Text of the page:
19. Yeah, I agree with you. My main problem still is that his title was "better roads" but his article was mostly just about "more roads". I wrote a pretty harsh email to the Tennessean about this piece. Mr Daniels himself took my criticism very graciously but did not seem to have informed himself well on this topic before writing about it.
  20. I found this article to be really hard to understand: Without better roads in Nashville, transit options will fail Frank Daniels III, [email protected] http://www.tennessean.com/story/opinion/columnists/frank-daniels/2015/06/18/without-better-roads-nashville-transit-options-will-fail/28896141/ I think he makes a number of big mistakes. Despite the title his thesis is (in addition to enjoying time alone in his truck) not about improving road design but is that we need "additional lanes and more roads" Managing road space is not about transit vs cars, it's about how many car trips people take and how far those car trips are. Everyone has mandatory trips but the discretionary ones add up over of a population of drivers. His remedy of building more road capacity (in addition to no clear explanation of how this would support transit) would have the predictable effect of inducing more demand for discretionary car trips and increasing congestion with resulting negative impact on time lost in traffic and environmental damage from more idling cars. Whichever road has the new lane capacity will immediately fill up with traffic but none of the other roads on the network have been widened to accommodate this new volume and traffic congestion increases everywhere. The examples of this are too numerous to list but induced demand is so well established that it is a fundamental rule of traffic engineering that has to be the primary consideration in managing road capacity.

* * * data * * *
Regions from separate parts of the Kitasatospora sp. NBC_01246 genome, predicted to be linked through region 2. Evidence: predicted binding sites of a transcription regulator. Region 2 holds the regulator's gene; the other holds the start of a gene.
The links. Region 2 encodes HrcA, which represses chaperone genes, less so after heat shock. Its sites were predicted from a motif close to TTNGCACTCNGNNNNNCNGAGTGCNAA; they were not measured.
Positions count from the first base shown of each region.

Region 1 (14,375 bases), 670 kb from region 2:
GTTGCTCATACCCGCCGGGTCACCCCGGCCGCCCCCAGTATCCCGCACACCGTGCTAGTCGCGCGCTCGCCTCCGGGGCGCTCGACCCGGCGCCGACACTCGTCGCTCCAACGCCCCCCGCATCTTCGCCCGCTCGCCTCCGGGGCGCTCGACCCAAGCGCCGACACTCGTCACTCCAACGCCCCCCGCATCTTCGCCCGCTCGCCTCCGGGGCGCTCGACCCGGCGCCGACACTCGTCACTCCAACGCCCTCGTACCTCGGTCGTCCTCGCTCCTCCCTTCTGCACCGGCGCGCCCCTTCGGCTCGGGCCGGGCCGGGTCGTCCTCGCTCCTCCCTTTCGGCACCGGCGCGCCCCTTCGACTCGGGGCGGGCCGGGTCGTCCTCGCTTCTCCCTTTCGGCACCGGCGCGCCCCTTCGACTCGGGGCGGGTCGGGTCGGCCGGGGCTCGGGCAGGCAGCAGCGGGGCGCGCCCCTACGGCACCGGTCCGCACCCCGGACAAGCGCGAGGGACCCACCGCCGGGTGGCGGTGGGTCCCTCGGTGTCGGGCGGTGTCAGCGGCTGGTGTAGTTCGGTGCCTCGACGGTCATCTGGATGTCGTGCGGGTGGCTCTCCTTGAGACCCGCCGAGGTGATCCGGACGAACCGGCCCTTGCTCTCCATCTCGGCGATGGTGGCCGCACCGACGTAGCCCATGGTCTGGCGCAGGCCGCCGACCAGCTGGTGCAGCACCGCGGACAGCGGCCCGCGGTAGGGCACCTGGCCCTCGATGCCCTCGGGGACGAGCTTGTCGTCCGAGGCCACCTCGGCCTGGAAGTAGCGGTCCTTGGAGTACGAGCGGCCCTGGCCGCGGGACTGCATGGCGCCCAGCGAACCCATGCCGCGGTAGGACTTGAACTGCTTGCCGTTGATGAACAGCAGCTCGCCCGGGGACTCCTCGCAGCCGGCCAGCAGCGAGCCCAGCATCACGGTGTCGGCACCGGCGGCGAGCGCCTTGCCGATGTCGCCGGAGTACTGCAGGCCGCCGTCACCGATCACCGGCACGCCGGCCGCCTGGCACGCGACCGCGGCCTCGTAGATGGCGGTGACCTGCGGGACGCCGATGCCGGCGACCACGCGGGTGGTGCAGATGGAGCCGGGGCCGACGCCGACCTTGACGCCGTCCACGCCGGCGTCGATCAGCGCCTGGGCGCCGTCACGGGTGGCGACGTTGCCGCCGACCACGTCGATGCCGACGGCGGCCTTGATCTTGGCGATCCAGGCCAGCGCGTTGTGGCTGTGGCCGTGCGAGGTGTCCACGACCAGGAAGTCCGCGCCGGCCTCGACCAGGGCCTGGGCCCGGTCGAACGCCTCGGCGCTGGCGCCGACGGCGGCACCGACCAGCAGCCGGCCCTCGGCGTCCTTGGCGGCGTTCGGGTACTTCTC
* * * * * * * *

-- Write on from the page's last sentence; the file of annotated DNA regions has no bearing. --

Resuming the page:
21. Change of topics away from bikes... I posted this on the West/Nations page since that's where this particular project is and asked there for feedback about that specific zoning request, but here I would like a more general discussion of mandated parking for commercial development. 51st and Illinois development sounds like it is getting resistance for potential impact on traffic and parking. http://www.bizjournals.com/nashville/blog/2015/05/traffic-parking-worries-delay-nations-mixed-use.html The developer in this case is Michael Kenner and I agree with his take is: "Do we continue to design to the problem, which is traffic and parking, or do we design for the solution?" This reminded me of an old blog post from Chad Grout about parking mandates: http://urbangrout.com/east-nashville-zoning-lose-the-parking/ Kenner and Grout have the same personal profit motive here but I genuinely believe they are correct. I really don't see any argument for it. At a time when we are struggling to give people some choices about transportation all this does is force a private business to subsidize the one choice that is most destructive for the city: "everyone bring your own automobile wherever you go." We don't say: if your business is a certain size then you must build a bus stop shelter or a Bcycle station. I'm not in favor of that either, but if you are going to mandate something I would actually argue for those kind of mandates rather than mandating parking. I want to be clear that I am not in favor of stopping any developer from building as much parking as they want, I just don't want it to be mandated. If free street parking fills up, to me that's good. Empty space is wasted space. If there is a very strong market demand for parking, then someone will choose to devote their private land for a parking deck and charge a lot of money for it. I really trust the free market to sort these things out very efficiently and parking mandates distort supply and demand both for land use and for transportation options in ways which have a negative impact on the city.